- The Cherokee Diaspora: An Indigenous History of Migration, Resettlement, and Identity by Gregory D. Smithers
gregory d. smithers
New Haven: Yale University Press, 2015
Gregory Smithers’s Cherokee Diaspora tells a history of Cherokee peoples from the mid-eighteenth century up to World War II. Surveying that roughly two-hundred-year span, it attends to the emergence, persistence, and connection of twinned homelands (the “ancestral” North American Southeast and the “political” Cherokee Nation in Oklahoma), as well as extrahomeland regions where Cherokees in significant numbers have lived or sought to live, including Texas, California, and Australia (20). The shifting interrelationship of these long-standing and multisited resettlements undergirds what Smithers terms the Cherokee diaspora. “In [End Page 516] diaspora,” he explains, “the Cherokee people became settlers and were forced to reimagine their nation, their identities, and the nature of their homeland” (23). His overall goal is to describe how Cherokee experiences of migration, forced and chosen, have affected identity, where identity en-folds race and gender as well as Cherokees’ legal and political rights as citizens of Indian and US nations.
What is most admirable about Cherokee Diaspora is its endeavor to craft a narrative about multisitedness across multiple centuries rather than focusing on a single site or single era or even a pre-Removal Southeast–post-Removal Indian Territory trajectory. The results of Smithers’s ambitions are mixed, with the most successful and revelatory moments occurring in his interpretive rather than narrative sections. A sustained interpretation occurs at the beginning, in the prologue. Here, Smithers emphasizes the critical importance of dispersal and resettlement to a multiplex Cherokee history, and offers an important corrective to those histories foregrounding forced migration under settler colonialism, especially the Cherokee Removal of the 1830s, as the originary and principal migration experience of Cherokees. Turning to folklore and anthropology, Smithers relates how migration had long been a part of Cherokee identity. It is a motif of many origin and other oral stories and an evident part of proto-Cherokee and pre-Columbian existence. As a result, colonial-era Cherokees already possessed a practiced approach to communal “cycling and coalescence” (11).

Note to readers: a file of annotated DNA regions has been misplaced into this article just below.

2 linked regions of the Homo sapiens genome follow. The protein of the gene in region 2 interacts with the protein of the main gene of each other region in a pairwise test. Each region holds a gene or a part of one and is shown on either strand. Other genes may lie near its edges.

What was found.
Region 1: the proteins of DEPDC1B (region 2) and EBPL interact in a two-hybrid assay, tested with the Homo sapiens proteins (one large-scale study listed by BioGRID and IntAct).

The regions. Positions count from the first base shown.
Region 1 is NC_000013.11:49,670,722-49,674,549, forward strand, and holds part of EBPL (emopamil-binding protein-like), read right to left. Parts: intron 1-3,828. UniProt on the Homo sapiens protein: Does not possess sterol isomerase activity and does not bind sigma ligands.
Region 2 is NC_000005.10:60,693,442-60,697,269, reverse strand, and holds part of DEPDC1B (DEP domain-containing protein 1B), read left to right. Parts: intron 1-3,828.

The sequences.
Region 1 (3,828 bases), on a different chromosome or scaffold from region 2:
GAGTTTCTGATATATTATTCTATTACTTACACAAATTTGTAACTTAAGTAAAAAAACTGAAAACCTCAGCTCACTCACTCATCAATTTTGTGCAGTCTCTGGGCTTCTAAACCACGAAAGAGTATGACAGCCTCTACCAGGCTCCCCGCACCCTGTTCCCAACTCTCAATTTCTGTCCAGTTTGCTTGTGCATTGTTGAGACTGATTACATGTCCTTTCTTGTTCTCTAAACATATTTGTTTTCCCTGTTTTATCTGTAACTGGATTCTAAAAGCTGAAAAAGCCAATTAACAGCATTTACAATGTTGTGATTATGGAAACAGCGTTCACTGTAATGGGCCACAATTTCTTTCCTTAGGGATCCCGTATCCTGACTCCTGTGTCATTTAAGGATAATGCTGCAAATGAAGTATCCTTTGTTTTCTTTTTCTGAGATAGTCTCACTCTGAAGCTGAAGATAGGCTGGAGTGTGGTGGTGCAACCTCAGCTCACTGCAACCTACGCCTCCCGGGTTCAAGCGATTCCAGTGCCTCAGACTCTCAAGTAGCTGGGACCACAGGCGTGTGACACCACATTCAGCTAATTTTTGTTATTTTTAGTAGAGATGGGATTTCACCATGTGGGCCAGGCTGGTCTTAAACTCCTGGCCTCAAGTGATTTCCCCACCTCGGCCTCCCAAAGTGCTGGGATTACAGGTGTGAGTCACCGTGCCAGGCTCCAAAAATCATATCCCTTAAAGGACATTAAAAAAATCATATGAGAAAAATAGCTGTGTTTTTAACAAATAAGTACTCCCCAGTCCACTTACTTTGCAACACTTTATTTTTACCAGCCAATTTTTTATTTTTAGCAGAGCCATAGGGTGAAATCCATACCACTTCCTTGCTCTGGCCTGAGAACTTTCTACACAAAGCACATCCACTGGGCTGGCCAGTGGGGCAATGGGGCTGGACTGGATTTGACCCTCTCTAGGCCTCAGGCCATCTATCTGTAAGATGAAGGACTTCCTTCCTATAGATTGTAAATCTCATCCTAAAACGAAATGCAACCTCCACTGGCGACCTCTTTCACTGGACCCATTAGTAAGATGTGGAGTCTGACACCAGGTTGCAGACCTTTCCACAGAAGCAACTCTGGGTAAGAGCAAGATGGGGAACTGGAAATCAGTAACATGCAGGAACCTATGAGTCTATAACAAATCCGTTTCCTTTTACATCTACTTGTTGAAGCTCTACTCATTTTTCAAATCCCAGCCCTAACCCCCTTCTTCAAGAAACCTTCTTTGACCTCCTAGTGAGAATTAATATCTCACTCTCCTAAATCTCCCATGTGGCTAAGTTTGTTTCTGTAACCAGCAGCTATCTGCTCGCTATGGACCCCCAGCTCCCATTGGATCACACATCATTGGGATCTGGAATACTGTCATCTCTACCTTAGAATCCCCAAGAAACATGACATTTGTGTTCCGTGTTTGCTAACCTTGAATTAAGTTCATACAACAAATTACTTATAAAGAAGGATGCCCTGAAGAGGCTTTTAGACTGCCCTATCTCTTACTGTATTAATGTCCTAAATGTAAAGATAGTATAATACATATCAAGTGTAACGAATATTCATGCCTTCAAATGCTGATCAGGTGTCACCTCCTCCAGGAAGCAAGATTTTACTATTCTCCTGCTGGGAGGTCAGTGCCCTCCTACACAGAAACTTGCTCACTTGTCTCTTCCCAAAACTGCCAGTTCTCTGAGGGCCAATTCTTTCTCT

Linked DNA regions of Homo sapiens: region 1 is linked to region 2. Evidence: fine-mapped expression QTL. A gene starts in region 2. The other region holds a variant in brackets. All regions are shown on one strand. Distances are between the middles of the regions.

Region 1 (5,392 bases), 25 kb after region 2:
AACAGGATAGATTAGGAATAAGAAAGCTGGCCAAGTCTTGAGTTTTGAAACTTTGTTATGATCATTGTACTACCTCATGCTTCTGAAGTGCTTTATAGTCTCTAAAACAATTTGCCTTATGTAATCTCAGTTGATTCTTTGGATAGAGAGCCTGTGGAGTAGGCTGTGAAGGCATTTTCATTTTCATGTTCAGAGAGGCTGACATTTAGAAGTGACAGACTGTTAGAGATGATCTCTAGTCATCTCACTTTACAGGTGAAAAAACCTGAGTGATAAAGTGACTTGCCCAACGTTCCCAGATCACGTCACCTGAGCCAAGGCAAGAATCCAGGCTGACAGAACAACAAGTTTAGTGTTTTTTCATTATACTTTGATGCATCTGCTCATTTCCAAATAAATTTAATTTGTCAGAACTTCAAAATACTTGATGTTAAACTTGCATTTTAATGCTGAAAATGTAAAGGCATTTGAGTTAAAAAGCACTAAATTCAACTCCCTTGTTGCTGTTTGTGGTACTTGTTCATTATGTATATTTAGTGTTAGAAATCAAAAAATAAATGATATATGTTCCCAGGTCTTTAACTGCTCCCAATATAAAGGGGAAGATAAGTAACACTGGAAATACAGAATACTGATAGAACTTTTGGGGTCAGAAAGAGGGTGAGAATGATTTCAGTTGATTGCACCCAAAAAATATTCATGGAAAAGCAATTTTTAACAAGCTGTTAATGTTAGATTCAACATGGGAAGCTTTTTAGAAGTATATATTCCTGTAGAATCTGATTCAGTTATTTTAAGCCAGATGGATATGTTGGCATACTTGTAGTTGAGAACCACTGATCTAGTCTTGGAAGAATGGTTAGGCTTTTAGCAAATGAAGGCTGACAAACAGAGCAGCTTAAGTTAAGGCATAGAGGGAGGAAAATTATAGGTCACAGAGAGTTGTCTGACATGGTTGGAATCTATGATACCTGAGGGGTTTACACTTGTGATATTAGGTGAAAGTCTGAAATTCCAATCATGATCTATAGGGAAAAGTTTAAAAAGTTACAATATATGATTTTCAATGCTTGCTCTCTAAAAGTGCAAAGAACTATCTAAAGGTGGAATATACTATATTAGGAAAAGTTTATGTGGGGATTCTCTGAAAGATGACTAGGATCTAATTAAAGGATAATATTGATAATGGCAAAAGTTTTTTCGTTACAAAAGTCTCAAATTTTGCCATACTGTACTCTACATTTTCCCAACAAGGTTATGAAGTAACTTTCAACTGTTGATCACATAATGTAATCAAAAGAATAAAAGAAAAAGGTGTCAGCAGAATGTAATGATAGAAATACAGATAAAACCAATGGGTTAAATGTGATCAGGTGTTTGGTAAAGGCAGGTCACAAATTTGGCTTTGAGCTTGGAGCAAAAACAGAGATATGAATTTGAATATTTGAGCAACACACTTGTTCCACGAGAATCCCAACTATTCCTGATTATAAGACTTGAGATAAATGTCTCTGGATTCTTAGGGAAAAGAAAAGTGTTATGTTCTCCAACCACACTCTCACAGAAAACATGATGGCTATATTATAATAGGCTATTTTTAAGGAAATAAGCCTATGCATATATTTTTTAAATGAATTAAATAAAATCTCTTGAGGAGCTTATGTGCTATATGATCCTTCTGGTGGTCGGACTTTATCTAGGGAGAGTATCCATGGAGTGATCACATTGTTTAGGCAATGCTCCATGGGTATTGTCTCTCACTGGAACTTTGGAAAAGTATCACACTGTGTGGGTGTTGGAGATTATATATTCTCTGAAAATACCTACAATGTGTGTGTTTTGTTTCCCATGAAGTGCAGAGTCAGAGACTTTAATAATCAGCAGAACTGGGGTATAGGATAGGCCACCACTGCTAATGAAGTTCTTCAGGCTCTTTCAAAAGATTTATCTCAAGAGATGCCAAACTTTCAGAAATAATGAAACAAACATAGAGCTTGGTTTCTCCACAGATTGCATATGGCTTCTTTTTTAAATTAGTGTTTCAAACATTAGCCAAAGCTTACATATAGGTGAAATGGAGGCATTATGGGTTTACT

After the prologue, Cherokee Diaspora shifts to the better-documented centuries, at least by Euro-American colonists, and presents a more traditional historiographical narrative (11). Part 1, along with the prologue, may be of most interest to early Americanists. It covers roughly 1750 to 1850 and traces the intensification in frequency and scale of this period’s Cherokee migrations. Ending with Removal and the establishment of the Cherokee Nation in the antebellum nineteenth century, part 1 showcases that not all Cherokee leaders agreed about when and how to respond to settler colonialism, encroachment, and the pressures to migrate. Some Cherokees advocated traditionalism and violent resistance to colonization, others intermarried with Euro-Americans and converted to Christianity; some left the hills to establish plantations in the flatter valleys of northeast Georgia, others moved westward to present-day Texas, Arkansas, or California. Some self-removed communities rejoined the Cherokees in the political [End Page 517] homeland in Indian Territory, others built permanent new homes in exile. The different responses of leaders and their followers often depended upon proximity to and travel among white Americans, family history, economics, and religion. Smithers makes clear that Cherokees were thoughtful and adapting participants in early American history.
With Removal came a bifurcation of the Cherokee homeland into its political and ancestral locations. In part 2, Smithers focuses on the interplay between these homelands as well as populations who desired to leave, return, or transfer. He ranges across the schisms and devastations produced by the Civil War; the post–Civil War “Refugee Business” and the fraught debates over citizenship and residency, especially that of Cherokees in the ancestral homeland and the Cherokee freedmen (Cherokees’ former slaves and their spouses and descendants); the emergence of two other US federally recognized Cherokee bands, Keetoowah and Eastern; the effects of diaspora upon allotment; and the continuing tension between race, identity, and citizenship in post–Civil War and early twentieth-century America, where black and white were the dominant...